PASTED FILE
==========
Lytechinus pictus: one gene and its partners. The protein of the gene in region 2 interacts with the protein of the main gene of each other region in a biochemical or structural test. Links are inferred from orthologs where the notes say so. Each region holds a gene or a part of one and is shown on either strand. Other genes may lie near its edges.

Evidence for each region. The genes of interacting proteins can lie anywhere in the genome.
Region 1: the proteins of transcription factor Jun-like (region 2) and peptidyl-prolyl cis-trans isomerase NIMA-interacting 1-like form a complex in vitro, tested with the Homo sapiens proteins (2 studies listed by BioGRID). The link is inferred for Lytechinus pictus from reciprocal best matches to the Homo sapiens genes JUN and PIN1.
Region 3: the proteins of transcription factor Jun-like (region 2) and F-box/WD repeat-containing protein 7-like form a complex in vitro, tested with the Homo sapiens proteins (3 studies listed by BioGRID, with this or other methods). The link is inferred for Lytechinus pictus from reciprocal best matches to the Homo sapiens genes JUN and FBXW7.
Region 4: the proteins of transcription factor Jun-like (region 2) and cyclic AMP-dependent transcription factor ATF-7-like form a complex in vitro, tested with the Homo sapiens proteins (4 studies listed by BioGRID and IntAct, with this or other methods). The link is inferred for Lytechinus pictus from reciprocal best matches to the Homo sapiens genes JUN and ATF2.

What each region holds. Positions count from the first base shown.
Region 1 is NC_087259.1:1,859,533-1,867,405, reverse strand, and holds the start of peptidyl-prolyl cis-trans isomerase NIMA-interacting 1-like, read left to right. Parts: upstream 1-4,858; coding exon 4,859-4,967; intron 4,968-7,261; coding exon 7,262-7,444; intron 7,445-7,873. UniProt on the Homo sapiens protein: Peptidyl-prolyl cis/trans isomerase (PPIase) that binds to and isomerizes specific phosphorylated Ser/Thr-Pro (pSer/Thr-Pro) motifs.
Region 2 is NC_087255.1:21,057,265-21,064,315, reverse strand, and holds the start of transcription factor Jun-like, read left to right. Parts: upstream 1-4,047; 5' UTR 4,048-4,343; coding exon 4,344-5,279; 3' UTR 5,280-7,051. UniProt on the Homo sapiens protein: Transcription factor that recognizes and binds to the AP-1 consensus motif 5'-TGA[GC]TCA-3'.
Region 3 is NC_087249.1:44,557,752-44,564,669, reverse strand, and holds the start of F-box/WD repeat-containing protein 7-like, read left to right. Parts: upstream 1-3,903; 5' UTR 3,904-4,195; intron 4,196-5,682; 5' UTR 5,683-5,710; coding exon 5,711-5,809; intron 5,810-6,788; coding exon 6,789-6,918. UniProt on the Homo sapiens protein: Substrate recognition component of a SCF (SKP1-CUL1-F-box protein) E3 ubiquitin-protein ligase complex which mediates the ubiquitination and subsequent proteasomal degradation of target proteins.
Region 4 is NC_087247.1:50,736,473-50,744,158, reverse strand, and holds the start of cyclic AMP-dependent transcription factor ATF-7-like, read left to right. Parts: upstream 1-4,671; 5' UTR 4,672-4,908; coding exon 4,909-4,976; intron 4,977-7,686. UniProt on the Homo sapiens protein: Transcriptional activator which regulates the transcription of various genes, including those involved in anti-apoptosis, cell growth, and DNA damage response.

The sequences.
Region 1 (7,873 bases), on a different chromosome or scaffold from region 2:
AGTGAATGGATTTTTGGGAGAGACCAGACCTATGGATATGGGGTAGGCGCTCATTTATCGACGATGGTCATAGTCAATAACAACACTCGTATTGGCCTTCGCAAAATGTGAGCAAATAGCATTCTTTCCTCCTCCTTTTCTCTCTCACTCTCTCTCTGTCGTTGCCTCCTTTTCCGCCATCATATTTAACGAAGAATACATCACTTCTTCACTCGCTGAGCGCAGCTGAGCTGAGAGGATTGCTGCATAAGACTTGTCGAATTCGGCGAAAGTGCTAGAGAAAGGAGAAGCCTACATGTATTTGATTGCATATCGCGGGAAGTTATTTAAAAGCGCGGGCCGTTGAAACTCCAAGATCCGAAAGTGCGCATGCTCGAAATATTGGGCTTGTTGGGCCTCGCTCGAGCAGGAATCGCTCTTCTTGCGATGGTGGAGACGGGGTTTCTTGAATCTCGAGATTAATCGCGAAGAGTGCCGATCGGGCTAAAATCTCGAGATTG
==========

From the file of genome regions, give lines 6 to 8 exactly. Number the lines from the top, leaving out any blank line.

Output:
What each region holds. Positions count from the first base shown.
Region 1 is NC_087259.1:1,859,533-1,867,405, reverse strand, and holds the start of peptidyl-prolyl cis-trans isomerase NIMA-interacting 1-like, read left to right. Parts: upstream 1-4,858; coding exon 4,859-4,967; intron 4,968-7,261; coding exon 7,262-7,444; intron 7,445-7,873. UniProt on the Homo sapiens protein: Peptidyl-prolyl cis/trans isomerase (PPIase) that binds to and isomerizes specific phosphorylated Ser/Thr-Pro (pSer/Thr-Pro) motifs.
Region 2 is NC_087255.1:21,057,265-21,064,315, reverse strand, and holds the start of transcription factor Jun-like, read left to right. Parts: upstream 1-4,047; 5' UTR 4,048-4,343; coding exon 4,344-5,279; 3' UTR 5,280-7,051. UniProt on the Homo sapiens protein: Transcription factor that recognizes and binds to the AP-1 consensus motif 5'-TGA[GC]TCA-3'.